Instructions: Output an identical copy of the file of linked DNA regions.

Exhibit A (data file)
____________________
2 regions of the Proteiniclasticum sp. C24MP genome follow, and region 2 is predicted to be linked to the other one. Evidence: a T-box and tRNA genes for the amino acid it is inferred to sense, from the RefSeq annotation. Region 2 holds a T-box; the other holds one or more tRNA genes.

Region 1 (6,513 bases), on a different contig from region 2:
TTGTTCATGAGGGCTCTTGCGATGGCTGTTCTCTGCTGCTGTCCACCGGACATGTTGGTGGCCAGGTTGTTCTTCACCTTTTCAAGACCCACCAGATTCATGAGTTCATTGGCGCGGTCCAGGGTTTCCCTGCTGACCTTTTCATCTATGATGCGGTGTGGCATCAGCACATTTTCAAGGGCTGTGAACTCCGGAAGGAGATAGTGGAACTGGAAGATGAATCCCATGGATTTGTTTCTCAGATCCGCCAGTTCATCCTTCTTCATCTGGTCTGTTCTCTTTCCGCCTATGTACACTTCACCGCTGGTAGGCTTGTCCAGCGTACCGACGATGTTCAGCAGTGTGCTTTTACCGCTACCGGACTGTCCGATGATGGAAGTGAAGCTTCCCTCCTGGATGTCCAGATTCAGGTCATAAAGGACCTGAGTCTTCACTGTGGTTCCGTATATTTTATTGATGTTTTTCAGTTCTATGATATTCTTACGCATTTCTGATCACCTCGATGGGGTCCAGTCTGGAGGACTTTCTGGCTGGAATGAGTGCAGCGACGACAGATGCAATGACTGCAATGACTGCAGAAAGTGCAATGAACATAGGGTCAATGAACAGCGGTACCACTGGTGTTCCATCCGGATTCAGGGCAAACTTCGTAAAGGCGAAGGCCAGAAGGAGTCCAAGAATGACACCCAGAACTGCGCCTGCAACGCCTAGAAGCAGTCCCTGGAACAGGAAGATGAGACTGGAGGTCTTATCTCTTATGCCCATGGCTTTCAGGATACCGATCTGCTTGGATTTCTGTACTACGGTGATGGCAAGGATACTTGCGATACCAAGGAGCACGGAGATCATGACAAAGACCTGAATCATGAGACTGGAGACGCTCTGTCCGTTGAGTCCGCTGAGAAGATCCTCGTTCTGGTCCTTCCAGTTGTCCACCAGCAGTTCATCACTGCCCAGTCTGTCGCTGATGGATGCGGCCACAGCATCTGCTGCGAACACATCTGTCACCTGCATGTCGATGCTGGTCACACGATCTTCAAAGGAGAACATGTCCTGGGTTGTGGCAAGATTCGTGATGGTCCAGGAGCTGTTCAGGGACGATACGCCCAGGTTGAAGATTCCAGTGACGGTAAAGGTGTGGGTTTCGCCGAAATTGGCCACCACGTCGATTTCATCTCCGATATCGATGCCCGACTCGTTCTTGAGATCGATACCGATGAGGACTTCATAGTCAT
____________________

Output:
2 regions of the Proteiniclasticum sp. C24MP genome follow, and region 2 is predicted to be linked to the other one. Evidence: a T-box and tRNA genes for the amino acid it is inferred to sense, from the RefSeq annotation. Region 2 holds a T-box; the other holds one or more tRNA genes.

Region 1 (6,513 bases), on a different contig from region 2:
TTGTTCATGAGGGCTCTTGCGATGGCTGTTCTCTGCTGCTGTCCACCGGACATGTTGGTGGCCAGGTTGTTCTTCACCTTTTCAAGACCCACCAGATTCATGAGTTCATTGGCGCGGTCCAGGGTTTCCCTGCTGACCTTTTCATCTATGATGCGGTGTGGCATCAGCACATTTTCAAGGGCTGTGAACTCCGGAAGGAGATAGTGGAACTGGAAGATGAATCCCATGGATTTGTTTCTCAGATCCGCCAGTTCATCCTTCTTCATCTGGTCTGTTCTCTTTCCGCCTATGTACACTTCACCGCTGGTAGGCTTGTCCAGCGTACCGACGATGTTCAGCAGTGTGCTTTTACCGCTACCGGACTGTCCGATGATGGAAGTGAAGCTTCCCTCCTGGATGTCCAGATTCAGGTCATAAAGGACCTGAGTCTTCACTGTGGTTCCGTATATTTTATTGATGTTTTTCAGTTCTATGATATTCTTACGCATTTCTGATCACCTCGATGGGGTCCAGTCTGGAGGACTTTCTGGCTGGAATGAGTGCAGCGACGACAGATGCAATGACTGCAATGACTGCAGAAAGTGCAATGAACATAGGGTCAATGAACAGCGGTACCACTGGTGTTCCATCCGGATTCAGGGCAAACTTCGTAAAGGCGAAGGCCAGAAGGAGTCCAAGAATGACACCCAGAACTGCGCCTGCAACGCCTAGAAGCAGTCCCTGGAACAGGAAGATGAGACTGGAGGTCTTATCTCTTATGCCCATGGCTTTCAGGATACCGATCTGCTTGGATTTCTGTACTACGGTGATGGCAAGGATACTTGCGATACCAAGGAGCACGGAGATCATGACAAAGACCTGAATCATGAGACTGGAGACGCTCTGTCCGTTGAGTCCGCTGAGAAGATCCTCGTTCTGGTCCTTCCAGTTGTCCACCAGCAGTTCATCACTGCCCAGTCTGTCGCTGATGGATGCGGCCACAGCATCTGCTGCGAACACATCTGTCACCTGCATGTCGATGCTGGTCACACGATCTTCAAAGGAGAACATGTCCTGGGTTGTGGCAAGATTCGTGATGGTCCAGGAGCTGTTCAGGGACGATACGCCCAGGTTGAAGATTCCAGTGACGGTAAAGGTGTGGGTTTCGCCGAAATTGGCCACCACGTCGATTTCATCTCCGATATCGATGCCCGACTCGTTCTTGAGATCGATACCGATGAGGACTTCATAGTCAT